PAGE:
But there are two realities that explain why so many Greek voters find Syriza attractive.
First, recent experience has given ordinary Europeans no reason to trust elite predictions about anything. The entire E.U. project was hailed as a self-evident good by a generation’s worth of statesmen and intellectuals, and Euroskepticism was confined in many countries to the fringes of the left and right. Now those fringes have been vindicated, and all the statesmen and intellectuals stand exposed.
Yes, a Greece that had never joined the euro wouldn’t have prospered as much during the fat years of the 2000s. But as in the United States, much of that growth has turned out to be illusory. And when a system the entire European establishment promised would deliver prosperity and stability delivers political paralysis and 20 percent unemployment, it becomes hard to convince voters that they have much to lose by listening to extremists and radicals instead.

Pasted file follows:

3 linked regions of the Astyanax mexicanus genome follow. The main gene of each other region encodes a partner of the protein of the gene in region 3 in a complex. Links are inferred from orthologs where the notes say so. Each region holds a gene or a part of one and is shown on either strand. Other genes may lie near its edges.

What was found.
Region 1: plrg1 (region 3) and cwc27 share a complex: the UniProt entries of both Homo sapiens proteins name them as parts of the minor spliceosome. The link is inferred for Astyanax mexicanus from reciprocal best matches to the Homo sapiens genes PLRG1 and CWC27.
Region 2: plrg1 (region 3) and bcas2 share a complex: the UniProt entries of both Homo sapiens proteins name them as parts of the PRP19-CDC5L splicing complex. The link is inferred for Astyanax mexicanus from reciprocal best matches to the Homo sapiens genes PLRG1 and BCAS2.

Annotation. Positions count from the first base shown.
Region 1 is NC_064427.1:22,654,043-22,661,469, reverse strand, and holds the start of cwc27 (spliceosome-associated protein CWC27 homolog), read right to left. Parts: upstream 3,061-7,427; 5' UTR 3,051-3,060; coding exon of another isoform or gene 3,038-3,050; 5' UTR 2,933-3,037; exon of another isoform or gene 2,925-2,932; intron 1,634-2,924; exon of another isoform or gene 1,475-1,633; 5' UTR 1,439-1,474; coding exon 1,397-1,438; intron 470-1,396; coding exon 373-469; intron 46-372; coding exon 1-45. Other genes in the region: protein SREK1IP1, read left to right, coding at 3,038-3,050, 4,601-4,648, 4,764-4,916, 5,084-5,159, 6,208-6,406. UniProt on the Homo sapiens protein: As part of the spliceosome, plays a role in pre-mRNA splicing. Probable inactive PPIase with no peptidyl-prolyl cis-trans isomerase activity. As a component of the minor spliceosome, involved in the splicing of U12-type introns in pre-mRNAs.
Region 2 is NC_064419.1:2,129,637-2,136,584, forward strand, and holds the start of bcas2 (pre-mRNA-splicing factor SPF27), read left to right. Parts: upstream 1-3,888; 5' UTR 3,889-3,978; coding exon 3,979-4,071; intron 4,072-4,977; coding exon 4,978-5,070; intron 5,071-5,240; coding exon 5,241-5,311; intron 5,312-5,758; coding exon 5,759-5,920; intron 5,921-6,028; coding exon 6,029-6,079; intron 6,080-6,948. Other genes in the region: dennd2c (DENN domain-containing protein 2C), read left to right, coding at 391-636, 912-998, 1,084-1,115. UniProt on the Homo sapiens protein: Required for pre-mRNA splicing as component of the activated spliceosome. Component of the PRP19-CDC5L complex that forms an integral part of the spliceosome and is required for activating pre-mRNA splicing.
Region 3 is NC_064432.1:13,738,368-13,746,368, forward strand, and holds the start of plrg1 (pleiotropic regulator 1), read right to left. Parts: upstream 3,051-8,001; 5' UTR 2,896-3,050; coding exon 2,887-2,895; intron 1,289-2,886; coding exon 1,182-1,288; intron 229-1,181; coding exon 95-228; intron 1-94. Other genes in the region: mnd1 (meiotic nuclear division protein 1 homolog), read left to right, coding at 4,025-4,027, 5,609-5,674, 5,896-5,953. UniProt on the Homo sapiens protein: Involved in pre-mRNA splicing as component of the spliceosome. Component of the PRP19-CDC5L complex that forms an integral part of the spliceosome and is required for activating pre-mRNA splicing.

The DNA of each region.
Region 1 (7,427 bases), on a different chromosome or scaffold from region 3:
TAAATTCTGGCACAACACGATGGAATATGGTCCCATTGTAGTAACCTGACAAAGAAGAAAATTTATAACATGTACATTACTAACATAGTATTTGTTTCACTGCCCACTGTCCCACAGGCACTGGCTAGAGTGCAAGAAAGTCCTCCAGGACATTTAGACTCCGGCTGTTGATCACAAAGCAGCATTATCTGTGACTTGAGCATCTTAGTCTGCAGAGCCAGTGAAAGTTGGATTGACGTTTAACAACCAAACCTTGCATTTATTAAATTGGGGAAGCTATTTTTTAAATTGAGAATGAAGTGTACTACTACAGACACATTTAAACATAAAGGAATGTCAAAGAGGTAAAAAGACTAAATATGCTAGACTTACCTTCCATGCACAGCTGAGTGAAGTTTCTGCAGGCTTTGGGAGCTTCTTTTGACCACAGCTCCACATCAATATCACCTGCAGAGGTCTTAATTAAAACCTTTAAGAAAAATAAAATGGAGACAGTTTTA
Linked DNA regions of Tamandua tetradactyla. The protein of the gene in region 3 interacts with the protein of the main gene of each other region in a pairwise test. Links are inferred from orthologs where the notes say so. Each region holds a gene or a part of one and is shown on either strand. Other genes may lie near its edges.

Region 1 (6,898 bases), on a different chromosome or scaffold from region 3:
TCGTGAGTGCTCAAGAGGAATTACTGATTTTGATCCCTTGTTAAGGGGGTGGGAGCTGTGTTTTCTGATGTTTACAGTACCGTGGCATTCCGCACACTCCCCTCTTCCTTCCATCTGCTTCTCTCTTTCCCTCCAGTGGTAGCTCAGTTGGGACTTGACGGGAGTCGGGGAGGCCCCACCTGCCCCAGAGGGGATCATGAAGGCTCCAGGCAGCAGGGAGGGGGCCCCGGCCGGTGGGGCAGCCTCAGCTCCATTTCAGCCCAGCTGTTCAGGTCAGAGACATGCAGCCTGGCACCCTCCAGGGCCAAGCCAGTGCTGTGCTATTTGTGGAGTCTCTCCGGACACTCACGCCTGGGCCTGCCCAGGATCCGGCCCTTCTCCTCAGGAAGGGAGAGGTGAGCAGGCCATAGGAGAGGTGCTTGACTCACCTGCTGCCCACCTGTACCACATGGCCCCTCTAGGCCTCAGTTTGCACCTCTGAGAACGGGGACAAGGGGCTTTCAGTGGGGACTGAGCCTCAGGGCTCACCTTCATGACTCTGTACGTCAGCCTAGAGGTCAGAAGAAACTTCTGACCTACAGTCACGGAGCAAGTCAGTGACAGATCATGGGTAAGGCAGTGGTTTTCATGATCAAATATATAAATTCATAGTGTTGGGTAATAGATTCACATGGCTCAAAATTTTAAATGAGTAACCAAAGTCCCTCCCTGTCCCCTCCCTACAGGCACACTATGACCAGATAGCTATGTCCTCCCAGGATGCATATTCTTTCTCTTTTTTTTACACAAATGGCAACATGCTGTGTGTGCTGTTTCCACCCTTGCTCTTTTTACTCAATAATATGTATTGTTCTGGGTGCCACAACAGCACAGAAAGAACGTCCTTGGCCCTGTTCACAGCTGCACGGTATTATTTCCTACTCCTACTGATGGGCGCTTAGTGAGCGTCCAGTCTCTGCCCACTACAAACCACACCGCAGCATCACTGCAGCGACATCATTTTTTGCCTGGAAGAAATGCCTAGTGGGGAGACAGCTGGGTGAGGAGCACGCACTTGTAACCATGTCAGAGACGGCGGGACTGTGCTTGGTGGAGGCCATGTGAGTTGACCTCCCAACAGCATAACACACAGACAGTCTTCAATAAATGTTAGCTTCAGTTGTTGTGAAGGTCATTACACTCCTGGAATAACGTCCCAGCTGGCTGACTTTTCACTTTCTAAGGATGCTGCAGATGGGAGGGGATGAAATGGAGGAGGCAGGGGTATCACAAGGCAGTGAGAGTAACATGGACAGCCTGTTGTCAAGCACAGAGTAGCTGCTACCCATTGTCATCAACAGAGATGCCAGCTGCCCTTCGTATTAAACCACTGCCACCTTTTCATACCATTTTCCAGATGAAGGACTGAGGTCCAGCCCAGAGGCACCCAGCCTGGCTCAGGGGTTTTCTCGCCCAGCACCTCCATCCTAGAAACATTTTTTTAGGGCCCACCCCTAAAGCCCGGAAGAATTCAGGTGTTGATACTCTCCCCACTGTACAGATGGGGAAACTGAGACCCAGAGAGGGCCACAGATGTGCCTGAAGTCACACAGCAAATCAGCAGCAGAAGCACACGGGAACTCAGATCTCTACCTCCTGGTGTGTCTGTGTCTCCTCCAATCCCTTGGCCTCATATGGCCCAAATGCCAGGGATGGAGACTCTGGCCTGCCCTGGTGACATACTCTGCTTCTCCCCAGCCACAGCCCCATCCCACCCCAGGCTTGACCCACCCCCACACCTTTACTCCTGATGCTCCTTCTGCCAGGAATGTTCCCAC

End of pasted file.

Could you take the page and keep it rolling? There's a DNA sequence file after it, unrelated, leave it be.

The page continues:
Second, countries that vote to stay the course now may find that they lose their right to vote at all in the future. The answer to the current crisis, every eurocrat agrees, is further integration: In the words of Germany’s Angela Merkel, “not just a currency union,” but also “a so-called fiscal union, more common budget policies … [and] above all a political union.”